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‘Not as Easy as It Sounds’: Ahmaud Arbery’s Convicted Killers Struggle to Find Lawyers for Their Appeals

Two of the Georgia men convicted of killing Ahmaud Arbery are having difficulty finding attorneys to help them appeal their state charges.

According to reports, Travis and Gregory McMichaels and William “Roddie” Bryan couldn’t afford to hire lawyers on their own and were declared indigent. The state must assign public defenders to represent them, and trial lawyers usually do not handle appeals. It is stalling the appeals process.

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(From left) Willam “Roddie” Bryan, Gregory McMichael and Travis McMichael. (File Photos)

The Georgia Public Defender Council has agreed to represent Travis McMichael, the trigger man in Arbery’s killing, because he has the most evidence against him, but taking on his father and Bryan as clients would be a conflict of interest, an official said.

“We can’t represent all three,” GPDC attorney Kenneth Sheppard told Superior Court Judge Timothy Walmsley at an Aug. 17 status hearing. “We are in the process of trying to find private attorneys who will contract with the GPDC to represent Greg McMichael and the third co-defendant, which is not as easy as it sounds.”

The trio was charged with one count of malice, four counts of felony murder, two counts of aggravated assault, one count of false imprisonment and one count of criminal attempt to commit a felony last fall. The three white men chased and cornered Arbery as he jogged through a neighborhood near the coastal Georgia town of Brunswick. Travis and Gregory McMichaels had suspected Arbery of burglary and armed themselves with rifles before following him.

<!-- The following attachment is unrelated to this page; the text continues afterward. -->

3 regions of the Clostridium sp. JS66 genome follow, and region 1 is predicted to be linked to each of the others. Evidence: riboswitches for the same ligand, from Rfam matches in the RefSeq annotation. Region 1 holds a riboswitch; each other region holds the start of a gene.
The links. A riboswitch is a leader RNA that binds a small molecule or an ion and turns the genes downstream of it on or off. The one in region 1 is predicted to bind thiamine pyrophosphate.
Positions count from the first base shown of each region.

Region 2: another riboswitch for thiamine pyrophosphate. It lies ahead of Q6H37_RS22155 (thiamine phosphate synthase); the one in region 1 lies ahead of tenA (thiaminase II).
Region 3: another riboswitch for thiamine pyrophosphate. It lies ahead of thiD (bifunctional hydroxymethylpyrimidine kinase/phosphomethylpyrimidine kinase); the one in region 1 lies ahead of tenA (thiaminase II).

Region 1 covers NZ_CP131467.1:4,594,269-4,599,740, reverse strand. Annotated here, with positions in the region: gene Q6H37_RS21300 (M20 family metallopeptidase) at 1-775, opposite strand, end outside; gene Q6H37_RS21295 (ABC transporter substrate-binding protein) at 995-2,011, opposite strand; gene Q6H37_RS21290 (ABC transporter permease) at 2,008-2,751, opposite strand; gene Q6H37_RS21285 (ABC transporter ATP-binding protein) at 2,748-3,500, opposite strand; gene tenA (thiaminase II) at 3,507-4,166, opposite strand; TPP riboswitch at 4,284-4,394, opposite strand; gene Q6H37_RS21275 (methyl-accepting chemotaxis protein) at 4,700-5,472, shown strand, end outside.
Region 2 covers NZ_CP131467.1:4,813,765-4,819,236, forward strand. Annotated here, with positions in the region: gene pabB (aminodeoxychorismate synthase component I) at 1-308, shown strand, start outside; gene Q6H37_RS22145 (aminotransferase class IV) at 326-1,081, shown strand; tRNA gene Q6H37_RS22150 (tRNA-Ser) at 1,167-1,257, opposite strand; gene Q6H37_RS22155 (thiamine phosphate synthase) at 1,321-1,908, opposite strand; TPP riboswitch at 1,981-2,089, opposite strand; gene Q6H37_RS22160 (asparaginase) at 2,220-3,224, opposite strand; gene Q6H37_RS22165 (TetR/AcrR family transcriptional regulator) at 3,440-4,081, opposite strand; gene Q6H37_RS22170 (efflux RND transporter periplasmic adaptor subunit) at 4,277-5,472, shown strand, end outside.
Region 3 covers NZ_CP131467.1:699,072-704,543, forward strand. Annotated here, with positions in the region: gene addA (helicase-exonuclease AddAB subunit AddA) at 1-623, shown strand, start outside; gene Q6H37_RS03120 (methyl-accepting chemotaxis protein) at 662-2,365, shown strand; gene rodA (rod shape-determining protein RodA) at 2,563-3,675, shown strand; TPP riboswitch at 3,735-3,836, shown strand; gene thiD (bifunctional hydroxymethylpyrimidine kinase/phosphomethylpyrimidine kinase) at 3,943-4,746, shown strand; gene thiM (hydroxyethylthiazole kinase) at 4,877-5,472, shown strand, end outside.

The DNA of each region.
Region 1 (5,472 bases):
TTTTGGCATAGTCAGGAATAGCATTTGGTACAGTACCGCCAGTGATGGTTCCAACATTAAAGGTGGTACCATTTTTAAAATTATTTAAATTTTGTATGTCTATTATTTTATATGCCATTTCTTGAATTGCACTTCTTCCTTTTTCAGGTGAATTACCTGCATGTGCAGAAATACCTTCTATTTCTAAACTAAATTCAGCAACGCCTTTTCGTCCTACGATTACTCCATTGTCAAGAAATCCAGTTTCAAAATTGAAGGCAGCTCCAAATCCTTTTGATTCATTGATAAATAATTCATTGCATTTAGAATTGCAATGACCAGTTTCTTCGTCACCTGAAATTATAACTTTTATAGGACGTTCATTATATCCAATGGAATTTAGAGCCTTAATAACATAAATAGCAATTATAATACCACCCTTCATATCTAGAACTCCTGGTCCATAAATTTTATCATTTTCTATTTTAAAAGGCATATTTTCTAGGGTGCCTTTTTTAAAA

However, even if their state life sentences are overturned, the father and son also face federal life sentences for hate crime and weapons charges. Bryan was sentenced to 35 years for a federal hate crime charge because of the deadly chase. Bryan followed McMichael as they pursued the Black man and recorded the incident.

Sheppard told the judge that GPDC’s deputy director Katherine Mason is “working to find counsel willing to take on this case, which is a larger case than a normal appeal, at the amount of funding that the GPDC has to do these types of appeals.” Taxpayers’ money supports public defenders and their work.

Bryan’s trial lawyer, Kevin Gough, urged Walmsley to issue an order or compel a status report to appoint him and his co-counsel to the appellate case temporarily.

“They’ve apparently run out of lawyers or something,” Gough said.

“There are plenty of fine attorneys available in Atlanta for $1,000 an hour,” he added.

Walmsley did not issue any orders and said he expects the issue to be resolved by the next hearing.

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